Another evidence that they used was the hadith pertaining to wiping over the socks, in which the Prophet “…allowed a traveler to wipe over his socks for a period of three days and nights” [Reported by Muslim]. The Ḥanafīs reasoned that since the Prophet salla Allahu ʿalayhī wa sallam set a particular time limit in place, this demonstrates that anyone traveling a distance less than a three-day journey would not be allowed to wipe over his socks, which would then imply that he would not be a traveler.
1.2 Second Opinion: A two-day journey
This is the famous opinion of the Ḥanbalīs, Shāfʿīs and Mālikīs (note that even within these schools there are other opinions as well, as shall be pointed out in the next section). This opinion has also been reported from Ibn ʿAbbās, Ibn ʿUmar, Ibn Shihāb al-Zuhrī (d. 129/746), and others. From amongst the modern scholars, this is the opinion of Ibn Baz (d. 1999) and the fatwa of the Permanent Committee of Scholars of Saudi Arabia. It is claimed that this is the majority opinion of the classical scholars of Islam.
Their evidence is the fact that the Prophet salla Allahu ʿalayhī wa sallam said, “It is not allowed for a woman who believes in Allah and the Last Day that she travels for a distance of two days without a maḥram” [Reported by Muslim]. They also used the action of Ibn ʿUmar as an evidence, for it is reported that he would shorten his prayers if he traveled the distance of four barīds (i.e., two days, as we shall discuss later in this article) [Reported by Imam Malik in his Muwaṭṭa].
1.3 Third Opinion: A one-day journey
This was the opinion of Imam al-Bukharī (d. 256/869) which he explicitly mentions in hisṢaḥīḥ. It has also been attributed as a second opinion within the three schools of the last opinion (viz., the Ḥanbalīs, Shāfʿīs and Mālikīs). [It will be explained later why this second opinion for these three schools is not in essence different from their first one].
The famous scholar of Syria, al-Awzāʿī (d. 151/768), said, “This is the opinion of the majority of scholars, and we hold it as well.” Amongst the modern scholars, this is the opinion of our teacher Muḥammad b. Muḥammad al-Mukhtār al-Shanqīṭī.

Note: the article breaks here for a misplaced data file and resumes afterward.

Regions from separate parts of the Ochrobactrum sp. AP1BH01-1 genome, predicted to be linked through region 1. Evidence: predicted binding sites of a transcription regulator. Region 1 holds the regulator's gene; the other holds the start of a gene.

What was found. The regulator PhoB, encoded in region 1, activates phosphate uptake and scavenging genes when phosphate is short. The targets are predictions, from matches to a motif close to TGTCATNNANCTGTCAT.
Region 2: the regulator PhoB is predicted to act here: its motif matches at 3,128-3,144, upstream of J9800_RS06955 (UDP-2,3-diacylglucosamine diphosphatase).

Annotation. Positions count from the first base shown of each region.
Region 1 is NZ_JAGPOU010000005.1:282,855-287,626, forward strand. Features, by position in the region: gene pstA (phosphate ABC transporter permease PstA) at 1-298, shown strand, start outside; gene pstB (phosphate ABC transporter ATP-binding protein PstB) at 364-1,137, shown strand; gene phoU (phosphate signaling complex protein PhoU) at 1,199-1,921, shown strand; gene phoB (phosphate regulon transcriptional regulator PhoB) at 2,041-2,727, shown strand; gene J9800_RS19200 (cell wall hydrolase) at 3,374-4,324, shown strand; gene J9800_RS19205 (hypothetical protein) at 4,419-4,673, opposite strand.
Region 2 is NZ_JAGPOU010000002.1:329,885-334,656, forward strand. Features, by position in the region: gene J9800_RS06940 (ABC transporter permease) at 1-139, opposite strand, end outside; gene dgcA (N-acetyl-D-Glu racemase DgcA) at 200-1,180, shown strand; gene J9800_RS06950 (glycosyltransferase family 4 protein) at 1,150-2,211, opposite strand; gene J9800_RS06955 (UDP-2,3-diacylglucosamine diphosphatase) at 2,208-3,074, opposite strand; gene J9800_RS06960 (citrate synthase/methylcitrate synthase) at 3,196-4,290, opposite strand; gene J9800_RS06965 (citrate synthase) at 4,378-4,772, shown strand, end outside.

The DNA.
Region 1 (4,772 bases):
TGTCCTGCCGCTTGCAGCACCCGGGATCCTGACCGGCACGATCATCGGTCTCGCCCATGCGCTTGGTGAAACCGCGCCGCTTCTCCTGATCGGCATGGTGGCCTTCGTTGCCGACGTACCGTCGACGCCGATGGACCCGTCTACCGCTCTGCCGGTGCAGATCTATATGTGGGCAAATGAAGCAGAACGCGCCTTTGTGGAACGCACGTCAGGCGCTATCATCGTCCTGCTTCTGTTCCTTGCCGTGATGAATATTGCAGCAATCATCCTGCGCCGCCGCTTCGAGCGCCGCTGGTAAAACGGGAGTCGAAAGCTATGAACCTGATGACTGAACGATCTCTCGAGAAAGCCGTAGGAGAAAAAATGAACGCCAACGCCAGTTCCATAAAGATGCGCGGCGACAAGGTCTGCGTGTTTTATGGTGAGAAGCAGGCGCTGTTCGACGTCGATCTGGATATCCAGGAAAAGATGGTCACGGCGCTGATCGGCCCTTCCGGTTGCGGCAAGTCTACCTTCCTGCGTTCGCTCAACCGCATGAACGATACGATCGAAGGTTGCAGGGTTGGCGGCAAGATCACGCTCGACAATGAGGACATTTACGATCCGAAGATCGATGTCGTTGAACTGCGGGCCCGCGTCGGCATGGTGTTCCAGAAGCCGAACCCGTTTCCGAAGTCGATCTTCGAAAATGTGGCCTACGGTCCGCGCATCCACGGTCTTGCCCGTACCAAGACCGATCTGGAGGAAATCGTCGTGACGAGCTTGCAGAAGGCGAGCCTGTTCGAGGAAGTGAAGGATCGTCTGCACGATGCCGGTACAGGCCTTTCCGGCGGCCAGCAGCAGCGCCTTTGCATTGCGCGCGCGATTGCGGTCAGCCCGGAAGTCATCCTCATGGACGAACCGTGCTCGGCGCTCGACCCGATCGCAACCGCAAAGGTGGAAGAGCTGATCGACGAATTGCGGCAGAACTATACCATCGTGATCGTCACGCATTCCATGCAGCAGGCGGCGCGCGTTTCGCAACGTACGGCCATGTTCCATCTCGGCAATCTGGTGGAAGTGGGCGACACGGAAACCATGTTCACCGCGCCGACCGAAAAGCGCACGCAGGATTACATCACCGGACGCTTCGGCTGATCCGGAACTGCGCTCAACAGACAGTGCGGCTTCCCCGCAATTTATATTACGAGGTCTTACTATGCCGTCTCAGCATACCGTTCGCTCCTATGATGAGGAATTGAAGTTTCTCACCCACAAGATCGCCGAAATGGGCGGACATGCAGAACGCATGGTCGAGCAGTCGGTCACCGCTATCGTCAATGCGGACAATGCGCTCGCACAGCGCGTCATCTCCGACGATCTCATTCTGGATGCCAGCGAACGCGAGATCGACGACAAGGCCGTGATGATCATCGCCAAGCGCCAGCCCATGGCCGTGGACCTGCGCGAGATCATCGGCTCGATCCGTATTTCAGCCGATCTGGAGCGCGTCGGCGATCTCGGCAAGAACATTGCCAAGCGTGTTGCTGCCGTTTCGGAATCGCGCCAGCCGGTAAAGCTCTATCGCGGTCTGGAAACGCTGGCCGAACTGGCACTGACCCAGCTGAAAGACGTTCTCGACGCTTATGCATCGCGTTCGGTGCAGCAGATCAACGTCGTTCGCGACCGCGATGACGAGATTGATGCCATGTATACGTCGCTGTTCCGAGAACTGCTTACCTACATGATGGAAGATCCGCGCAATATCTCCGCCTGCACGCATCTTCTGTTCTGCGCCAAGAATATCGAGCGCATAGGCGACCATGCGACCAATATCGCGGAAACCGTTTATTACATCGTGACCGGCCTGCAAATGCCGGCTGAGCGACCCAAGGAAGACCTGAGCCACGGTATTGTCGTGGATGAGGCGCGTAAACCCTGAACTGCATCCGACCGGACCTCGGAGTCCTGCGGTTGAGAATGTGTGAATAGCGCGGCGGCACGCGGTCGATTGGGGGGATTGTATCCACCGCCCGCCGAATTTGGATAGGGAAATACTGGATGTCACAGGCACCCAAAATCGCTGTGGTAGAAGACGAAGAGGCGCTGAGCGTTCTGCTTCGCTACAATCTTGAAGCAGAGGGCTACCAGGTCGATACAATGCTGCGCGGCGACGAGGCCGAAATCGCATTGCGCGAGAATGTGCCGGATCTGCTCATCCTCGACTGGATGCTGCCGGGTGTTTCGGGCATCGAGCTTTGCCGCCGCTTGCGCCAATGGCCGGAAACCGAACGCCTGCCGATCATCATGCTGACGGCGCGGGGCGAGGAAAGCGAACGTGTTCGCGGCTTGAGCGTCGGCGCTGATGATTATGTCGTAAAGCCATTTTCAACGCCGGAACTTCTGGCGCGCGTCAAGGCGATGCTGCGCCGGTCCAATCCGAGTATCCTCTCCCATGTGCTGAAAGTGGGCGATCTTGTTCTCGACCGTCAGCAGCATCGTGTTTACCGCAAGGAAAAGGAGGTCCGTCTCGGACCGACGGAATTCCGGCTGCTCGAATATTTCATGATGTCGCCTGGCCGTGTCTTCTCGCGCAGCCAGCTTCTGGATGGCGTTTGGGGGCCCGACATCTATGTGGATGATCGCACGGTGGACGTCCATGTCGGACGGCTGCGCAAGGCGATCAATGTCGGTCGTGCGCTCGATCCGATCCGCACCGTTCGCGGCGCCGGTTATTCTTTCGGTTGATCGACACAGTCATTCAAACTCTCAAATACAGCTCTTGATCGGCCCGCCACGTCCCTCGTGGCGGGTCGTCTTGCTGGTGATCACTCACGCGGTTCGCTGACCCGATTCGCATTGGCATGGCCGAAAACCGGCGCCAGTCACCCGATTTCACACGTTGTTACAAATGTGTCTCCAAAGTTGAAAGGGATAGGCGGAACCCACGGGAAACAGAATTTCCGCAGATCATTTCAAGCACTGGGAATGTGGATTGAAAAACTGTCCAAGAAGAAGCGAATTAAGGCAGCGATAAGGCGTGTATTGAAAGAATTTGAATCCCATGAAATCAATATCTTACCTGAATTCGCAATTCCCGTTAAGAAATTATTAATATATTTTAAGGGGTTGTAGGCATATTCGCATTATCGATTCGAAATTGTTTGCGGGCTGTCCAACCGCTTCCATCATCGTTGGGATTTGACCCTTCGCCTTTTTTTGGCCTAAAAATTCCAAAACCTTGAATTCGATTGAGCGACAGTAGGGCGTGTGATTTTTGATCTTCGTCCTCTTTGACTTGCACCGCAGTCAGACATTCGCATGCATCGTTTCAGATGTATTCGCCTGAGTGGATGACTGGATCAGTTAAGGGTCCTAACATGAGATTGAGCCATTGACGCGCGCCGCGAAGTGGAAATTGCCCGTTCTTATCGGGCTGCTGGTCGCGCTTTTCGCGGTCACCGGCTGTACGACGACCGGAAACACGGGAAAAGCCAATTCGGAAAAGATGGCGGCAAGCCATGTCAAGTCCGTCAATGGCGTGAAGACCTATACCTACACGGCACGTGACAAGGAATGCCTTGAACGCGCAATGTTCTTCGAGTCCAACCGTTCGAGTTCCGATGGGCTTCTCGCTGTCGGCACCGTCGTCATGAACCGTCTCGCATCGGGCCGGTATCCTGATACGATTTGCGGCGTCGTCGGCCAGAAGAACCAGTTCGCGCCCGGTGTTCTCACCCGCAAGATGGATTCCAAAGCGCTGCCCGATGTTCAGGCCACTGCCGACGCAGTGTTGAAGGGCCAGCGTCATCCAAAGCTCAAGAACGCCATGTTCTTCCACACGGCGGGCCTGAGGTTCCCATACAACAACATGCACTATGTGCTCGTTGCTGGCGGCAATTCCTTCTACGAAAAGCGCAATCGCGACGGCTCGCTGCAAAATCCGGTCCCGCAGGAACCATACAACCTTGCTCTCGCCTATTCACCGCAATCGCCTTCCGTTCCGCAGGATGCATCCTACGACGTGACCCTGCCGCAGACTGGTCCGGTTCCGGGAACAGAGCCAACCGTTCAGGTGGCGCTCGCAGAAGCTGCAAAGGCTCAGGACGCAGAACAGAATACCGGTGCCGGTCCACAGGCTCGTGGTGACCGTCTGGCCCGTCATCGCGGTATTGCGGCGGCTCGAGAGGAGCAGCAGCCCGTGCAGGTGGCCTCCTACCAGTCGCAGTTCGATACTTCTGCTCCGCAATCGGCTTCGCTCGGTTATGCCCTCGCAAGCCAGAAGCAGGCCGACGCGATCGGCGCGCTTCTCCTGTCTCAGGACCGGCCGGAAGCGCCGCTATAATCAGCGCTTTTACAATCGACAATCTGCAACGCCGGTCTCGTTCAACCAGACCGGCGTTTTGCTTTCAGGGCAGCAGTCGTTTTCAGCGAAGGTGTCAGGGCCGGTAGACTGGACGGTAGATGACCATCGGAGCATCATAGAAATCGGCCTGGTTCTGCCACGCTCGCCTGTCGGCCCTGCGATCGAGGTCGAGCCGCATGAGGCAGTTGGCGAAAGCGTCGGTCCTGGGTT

Their evidence for this is the fact that the Prophet salla Allahu ʿalayhī wa sallam said, “It is not allowed for a woman who believes in Allah and the Last Day that she travels for a distance of one day without a maḥram” [Reported by al-Bukhārī]. Al-Bukhārī commented on this hadith by saying, “So it is clear that the Prophet called [the traveling of] one day and night a ‘travel.’”
They also use as evidence the statement of Ibn ʿAbbās, when he was asked by a person residing in Makkah, “Should I shorten when I go to Mina or Arafat?” He said, “No! But if you go to Taif, or Jeddah, or travel an entire day’s journey, then do so. But if you travel less than that, then do not shorten.” Therefore, he expressed ‘an entire day’s journey’ as being the minimal limit for shortening the prayers.
1.4 Fourth Opinion: It is not defined by distance but by experience
What is meant by this opinion is that a journey is not defined by how much one has traveled but by what one does and how one prepares for it. According to this opinion, a ‘journey’ is not a particular distance as much as it is a physical and psychological experience.
This is the opinion of Ibn Ḥazm (d. 456/1064) (although he placed a minimum of ‘one mile’), Ibn Qudama (d. 610/1213), Ibn Taymiyya (d. 728/1327), Ibn al-Qayyim (d. 756/1355), al-Ṣanʿānī (d. 1182/1768), al-Shawkanī (d. 1250/1834), and others. It has been interpreted to be the opinion of Ibn Masʿūd, ʿUthmān b. ʿAffān, and Ibn Sirīn. In fact, there is an explicit statement from Ibn Sirīn which shows that this opinion might have been more prevalent in the past, for he states, “They used to say that a travel in which one may shorten the prayer is a journey in which one takes provisions and baggage.” Amongst the modern scholars, it is the opinion of Ibn ʿUthaymīn (d. 2000) and Ibn Jibrīn (d. 2010).